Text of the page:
Chia plants are native to South America and have grown in the region for thousands of years.
Aztecs and Mayans consumed chia seeds on a regular basis due to their high nutritional value and ability to sustain energy. Even though these powerful little seeds have been around for thousands of years, it wasn’t until recently with the superfood awareness did chia emerge as a front-runner. As a densely nutritious superfoods, they are here to stay!
Here are some chia facts:
Nutrition Profile—3 tbsp of chia seeds:
13g or 4% daily value of total carbohydrates
11g or 44% daily value of fiber
5g or 10% daily value of protein
Digestion: Chia seeds are easy to digest in comparison to flax seeds, which need to be ground up for optional digestion and chia seeds don’t need to be ground up or processed in any way.
Weight Management/Weight Loss: Did you know chia seeds absorb ten times their weight in water? Chia seeds can help aid in weight loss as they help to reduce food cravings and make you feel fuller quicker due to their high fiber and protein content.
Omega-3: When we think of omega-3 fatty acids people think of fish. As vegans we know a safe, healthy and cruelty—free way of getting omega-3 fatty acids in our diet is through chia seeds, plus they don’t leave our breath smelling funky.
Manage Blood Sugar: Research has shown chia seeds can help control blood sugar as they slow down the rate at which our bodies convert carbohydrates into simple sugars.
Bone Health: Chia seeds are high in important bone health nutrients like calcium, phosphorus, protein and magnesium.
If these facts don’t convince you—check out these percentages:
15x more magnesium than broccoli
6x more calcium than whole milk
30% more antioxidants than blueberries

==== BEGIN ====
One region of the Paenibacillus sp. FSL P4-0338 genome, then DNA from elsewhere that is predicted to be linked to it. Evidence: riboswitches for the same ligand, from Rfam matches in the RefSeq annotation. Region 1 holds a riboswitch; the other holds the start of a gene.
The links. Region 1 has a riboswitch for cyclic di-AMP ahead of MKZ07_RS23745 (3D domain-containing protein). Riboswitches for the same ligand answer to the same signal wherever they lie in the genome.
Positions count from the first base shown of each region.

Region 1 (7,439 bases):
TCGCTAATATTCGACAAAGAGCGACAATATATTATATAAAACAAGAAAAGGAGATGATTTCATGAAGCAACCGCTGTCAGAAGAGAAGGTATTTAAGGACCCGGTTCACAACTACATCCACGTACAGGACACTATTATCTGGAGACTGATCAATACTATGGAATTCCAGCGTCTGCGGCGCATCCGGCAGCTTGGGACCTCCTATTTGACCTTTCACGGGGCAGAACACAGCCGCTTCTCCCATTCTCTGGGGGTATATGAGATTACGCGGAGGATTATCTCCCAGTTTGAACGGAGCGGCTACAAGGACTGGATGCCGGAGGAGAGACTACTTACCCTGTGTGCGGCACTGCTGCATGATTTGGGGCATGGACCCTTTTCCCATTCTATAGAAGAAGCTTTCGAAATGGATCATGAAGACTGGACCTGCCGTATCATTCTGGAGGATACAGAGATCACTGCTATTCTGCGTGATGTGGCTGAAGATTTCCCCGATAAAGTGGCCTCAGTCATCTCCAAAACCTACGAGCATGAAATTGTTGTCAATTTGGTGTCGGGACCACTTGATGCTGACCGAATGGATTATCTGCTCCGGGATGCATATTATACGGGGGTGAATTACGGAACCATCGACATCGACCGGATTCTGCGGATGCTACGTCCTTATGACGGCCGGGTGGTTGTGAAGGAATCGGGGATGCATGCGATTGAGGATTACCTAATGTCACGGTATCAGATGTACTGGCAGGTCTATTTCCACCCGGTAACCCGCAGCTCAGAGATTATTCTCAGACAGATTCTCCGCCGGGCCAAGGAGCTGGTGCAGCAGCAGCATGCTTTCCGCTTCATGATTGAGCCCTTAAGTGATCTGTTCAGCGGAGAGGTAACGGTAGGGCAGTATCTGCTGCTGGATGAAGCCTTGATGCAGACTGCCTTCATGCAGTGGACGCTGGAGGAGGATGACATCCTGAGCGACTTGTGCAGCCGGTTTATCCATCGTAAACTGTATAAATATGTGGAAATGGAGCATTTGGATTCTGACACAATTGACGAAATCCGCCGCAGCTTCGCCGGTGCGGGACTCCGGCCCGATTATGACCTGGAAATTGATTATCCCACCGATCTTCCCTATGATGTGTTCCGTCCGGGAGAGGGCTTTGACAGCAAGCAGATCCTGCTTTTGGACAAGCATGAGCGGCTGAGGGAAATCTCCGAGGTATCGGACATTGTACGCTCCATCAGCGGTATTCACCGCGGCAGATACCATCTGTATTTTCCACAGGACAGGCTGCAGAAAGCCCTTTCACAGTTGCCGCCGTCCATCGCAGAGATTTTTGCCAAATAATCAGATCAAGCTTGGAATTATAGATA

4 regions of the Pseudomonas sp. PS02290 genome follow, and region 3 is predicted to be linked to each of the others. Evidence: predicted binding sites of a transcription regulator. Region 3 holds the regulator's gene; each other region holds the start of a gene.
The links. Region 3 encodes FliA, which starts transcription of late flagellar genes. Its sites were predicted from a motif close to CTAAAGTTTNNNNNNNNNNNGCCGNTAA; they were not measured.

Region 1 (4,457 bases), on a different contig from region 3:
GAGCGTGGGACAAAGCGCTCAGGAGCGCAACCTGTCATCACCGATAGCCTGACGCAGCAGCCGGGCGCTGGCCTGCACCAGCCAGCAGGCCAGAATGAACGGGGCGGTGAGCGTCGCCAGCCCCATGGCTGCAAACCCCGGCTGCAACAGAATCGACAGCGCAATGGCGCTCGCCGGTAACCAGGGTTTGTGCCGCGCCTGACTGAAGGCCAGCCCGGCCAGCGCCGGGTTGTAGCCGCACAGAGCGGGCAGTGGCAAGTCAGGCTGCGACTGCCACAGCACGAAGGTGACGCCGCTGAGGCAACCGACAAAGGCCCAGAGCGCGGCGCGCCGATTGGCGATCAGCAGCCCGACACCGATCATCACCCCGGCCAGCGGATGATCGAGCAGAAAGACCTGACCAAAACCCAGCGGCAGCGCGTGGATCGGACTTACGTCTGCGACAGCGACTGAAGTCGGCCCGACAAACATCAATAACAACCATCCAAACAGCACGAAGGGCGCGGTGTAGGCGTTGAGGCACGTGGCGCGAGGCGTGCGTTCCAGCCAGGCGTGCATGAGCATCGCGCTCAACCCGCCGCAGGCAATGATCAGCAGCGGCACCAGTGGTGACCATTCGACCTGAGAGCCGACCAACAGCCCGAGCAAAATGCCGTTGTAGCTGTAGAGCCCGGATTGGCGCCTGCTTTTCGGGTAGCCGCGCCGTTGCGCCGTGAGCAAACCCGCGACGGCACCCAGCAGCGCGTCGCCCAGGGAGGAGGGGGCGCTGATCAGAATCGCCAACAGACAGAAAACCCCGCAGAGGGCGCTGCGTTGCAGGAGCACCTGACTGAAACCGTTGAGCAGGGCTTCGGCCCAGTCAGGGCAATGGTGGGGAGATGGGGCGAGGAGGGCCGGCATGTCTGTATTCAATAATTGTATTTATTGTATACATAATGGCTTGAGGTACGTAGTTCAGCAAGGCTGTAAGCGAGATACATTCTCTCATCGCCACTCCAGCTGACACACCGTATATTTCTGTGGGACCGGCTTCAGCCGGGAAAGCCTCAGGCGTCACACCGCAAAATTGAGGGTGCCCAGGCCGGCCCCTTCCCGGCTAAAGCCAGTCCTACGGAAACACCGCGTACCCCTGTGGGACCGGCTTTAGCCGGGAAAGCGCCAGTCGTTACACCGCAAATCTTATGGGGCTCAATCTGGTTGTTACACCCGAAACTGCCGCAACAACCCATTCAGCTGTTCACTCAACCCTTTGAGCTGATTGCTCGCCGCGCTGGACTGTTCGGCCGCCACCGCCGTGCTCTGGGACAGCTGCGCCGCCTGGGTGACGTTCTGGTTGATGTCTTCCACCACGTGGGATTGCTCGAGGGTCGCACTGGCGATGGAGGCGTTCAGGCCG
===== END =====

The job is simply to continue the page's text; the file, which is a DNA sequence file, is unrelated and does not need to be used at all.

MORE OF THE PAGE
2x more potassium than bananas
Now that you know the amazing health benefits of chia seeds, what do you do with them?
Breakfast: Sprinkle them into your favorite cereal, mix in with a fruit or veggie smoothie, add to your oatmeal or make breakfast chia pudding with plant-based milk, a few tablespoons of chia seeds and cacao powder, let the pudding thicken for a few hours.
Lunch: Thicken your soup with chia, give your salad dressing an omega kick with a tablespoon or add them to your hummus.
Dinner: Bake chia seeds into your bread, add them to any sauce and simmer with tofu or sprinkle on top of your salad. Great with a variety of vegan meals.
Chia seeds are among the most nutrient-dense and healthiest foods in the world. They are naturally gluten-free and vegan. Super versatile seeds, they can be added to many dishes and act as a natural, plant-based egg replacement. They are also very affordable and best bought in bulk, as they have a fair shelf life. Tip—keep chia seeds in the fridge for optimal freshness.
Along with a healthy, well-balanced diet, nutritionists recommend eating three to four tablespoons of chia seeds daily to maximize the health potential.
Do you consume chia seeds on a regular basis? We would love to know your thoughts on chia seeds, please leave them in the comments below!
Author: Laureen Asseo
Assistant Editor: Lindsay Carricarte / Editor: Catherine Monkman
Image: Fickr/Larry Jacobson